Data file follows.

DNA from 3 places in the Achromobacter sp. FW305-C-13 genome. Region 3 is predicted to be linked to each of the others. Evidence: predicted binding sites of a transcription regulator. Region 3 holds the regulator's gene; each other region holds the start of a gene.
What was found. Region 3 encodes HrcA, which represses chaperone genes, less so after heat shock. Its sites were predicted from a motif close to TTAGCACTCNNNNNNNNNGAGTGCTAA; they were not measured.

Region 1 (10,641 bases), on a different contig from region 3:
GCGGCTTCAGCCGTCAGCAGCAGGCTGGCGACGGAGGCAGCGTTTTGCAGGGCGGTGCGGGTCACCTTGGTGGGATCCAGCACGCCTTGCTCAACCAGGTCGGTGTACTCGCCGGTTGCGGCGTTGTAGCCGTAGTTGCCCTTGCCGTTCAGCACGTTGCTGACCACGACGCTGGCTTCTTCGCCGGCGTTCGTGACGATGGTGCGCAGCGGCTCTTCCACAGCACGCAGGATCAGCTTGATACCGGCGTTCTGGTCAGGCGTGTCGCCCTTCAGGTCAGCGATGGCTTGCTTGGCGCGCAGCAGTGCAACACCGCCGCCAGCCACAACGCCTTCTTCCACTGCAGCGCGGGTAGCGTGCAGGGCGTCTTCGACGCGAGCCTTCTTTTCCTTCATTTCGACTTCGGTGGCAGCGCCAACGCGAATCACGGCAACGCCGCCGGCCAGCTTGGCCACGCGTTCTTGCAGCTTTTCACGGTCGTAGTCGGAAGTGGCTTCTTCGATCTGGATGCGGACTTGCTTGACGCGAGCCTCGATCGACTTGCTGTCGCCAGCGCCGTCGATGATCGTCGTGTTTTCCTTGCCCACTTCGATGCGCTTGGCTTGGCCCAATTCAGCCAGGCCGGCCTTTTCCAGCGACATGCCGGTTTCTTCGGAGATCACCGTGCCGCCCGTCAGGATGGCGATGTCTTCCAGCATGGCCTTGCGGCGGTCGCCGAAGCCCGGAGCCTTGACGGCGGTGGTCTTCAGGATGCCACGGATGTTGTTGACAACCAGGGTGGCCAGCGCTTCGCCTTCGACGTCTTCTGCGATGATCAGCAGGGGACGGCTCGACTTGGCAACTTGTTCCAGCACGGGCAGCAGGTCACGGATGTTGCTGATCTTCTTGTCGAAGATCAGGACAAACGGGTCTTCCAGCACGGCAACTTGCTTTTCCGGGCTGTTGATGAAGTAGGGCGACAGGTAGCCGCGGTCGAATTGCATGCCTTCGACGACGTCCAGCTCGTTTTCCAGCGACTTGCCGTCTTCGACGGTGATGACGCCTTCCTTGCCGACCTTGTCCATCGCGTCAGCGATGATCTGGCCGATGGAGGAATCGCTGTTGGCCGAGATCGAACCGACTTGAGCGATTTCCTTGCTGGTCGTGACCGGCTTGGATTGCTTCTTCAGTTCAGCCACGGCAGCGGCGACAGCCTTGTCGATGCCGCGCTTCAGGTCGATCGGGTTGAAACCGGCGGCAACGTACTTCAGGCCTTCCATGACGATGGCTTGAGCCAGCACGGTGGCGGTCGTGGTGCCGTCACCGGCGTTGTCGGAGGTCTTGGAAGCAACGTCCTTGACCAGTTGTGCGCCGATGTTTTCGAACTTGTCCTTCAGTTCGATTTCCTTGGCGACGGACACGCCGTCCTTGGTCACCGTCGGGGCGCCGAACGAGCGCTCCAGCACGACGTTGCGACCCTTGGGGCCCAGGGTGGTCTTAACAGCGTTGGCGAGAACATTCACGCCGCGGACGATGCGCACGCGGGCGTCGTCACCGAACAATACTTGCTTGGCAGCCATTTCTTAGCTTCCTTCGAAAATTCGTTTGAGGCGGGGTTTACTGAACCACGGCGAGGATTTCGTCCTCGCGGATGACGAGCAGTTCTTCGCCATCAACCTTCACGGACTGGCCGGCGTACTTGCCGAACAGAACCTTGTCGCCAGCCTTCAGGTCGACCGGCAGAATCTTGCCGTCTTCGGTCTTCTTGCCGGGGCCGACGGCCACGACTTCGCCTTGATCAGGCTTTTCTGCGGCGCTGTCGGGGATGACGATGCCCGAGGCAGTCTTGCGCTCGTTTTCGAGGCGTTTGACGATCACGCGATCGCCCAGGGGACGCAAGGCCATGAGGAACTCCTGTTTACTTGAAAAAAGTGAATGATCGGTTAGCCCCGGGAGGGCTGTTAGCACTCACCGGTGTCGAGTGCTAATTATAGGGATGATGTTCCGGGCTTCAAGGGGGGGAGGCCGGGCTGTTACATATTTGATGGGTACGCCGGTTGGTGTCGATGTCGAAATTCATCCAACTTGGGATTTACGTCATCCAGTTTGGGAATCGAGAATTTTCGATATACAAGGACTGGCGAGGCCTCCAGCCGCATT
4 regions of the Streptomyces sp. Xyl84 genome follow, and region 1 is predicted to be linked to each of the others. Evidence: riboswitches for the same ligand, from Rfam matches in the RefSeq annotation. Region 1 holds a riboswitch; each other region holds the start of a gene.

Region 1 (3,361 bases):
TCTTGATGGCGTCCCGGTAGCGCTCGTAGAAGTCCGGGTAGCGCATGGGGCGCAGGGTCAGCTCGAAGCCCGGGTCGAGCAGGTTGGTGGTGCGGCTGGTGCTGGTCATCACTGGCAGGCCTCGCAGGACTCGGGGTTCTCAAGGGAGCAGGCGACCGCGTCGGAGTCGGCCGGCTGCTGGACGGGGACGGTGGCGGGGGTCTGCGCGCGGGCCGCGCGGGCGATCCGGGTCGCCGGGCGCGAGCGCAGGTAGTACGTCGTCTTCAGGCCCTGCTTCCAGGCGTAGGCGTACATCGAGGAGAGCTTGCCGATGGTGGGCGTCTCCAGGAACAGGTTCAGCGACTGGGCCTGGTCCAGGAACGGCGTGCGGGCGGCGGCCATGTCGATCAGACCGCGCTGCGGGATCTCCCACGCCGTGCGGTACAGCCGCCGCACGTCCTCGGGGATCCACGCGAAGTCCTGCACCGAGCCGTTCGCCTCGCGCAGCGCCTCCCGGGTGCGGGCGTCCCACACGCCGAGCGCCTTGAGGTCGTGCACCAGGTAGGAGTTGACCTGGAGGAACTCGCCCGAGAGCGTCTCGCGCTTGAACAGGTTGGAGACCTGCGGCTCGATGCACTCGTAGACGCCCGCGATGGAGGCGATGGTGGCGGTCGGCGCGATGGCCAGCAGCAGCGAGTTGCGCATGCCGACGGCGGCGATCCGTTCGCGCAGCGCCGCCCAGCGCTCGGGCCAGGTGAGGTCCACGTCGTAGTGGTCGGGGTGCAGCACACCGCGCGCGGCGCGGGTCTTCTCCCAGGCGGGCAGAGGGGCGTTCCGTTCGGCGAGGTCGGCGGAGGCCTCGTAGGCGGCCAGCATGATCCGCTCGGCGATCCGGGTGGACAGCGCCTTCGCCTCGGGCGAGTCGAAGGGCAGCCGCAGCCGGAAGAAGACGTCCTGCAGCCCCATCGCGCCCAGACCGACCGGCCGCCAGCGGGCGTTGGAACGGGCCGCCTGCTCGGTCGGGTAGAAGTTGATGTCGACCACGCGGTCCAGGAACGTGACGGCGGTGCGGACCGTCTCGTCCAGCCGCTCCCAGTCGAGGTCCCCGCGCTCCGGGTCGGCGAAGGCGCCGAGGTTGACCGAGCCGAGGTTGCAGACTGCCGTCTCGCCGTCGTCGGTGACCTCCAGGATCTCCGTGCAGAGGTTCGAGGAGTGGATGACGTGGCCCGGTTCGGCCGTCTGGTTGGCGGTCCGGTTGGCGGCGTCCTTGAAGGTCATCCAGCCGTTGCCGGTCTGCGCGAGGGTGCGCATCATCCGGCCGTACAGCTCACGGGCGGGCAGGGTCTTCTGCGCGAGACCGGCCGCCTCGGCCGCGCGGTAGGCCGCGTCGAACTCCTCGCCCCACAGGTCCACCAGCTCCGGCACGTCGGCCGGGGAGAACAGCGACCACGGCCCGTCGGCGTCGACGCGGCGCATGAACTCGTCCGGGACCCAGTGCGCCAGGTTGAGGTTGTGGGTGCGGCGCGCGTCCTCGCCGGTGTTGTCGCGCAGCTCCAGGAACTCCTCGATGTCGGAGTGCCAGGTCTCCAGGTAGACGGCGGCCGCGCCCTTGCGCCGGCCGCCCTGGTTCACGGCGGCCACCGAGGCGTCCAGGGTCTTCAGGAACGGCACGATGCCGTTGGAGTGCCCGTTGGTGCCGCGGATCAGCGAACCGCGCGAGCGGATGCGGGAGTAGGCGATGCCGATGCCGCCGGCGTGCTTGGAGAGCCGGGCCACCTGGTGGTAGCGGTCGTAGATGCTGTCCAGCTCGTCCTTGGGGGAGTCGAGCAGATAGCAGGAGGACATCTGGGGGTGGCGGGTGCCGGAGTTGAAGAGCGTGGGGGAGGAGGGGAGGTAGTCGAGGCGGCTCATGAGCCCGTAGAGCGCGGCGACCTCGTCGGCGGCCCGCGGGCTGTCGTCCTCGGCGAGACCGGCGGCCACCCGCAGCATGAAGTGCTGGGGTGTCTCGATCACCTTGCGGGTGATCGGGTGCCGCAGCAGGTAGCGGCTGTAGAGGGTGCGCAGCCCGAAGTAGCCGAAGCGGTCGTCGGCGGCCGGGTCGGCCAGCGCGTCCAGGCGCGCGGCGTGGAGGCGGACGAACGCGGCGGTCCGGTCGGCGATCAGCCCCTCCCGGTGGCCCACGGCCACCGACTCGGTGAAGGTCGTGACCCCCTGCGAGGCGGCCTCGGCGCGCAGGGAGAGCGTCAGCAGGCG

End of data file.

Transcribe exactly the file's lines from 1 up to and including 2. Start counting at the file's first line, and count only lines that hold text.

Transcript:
DNA from 3 places in the Achromobacter sp. FW305-C-13 genome. Region 3 is predicted to be linked to each of the others. Evidence: predicted binding sites of a transcription regulator. Region 3 holds the regulator's gene; each other region holds the start of a gene.
What was found. Region 3 encodes HrcA, which represses chaperone genes, less so after heat shock. Its sites were predicted from a motif close to TTAGCACTCNNNNNNNNNGAGTGCTAA; they were not measured.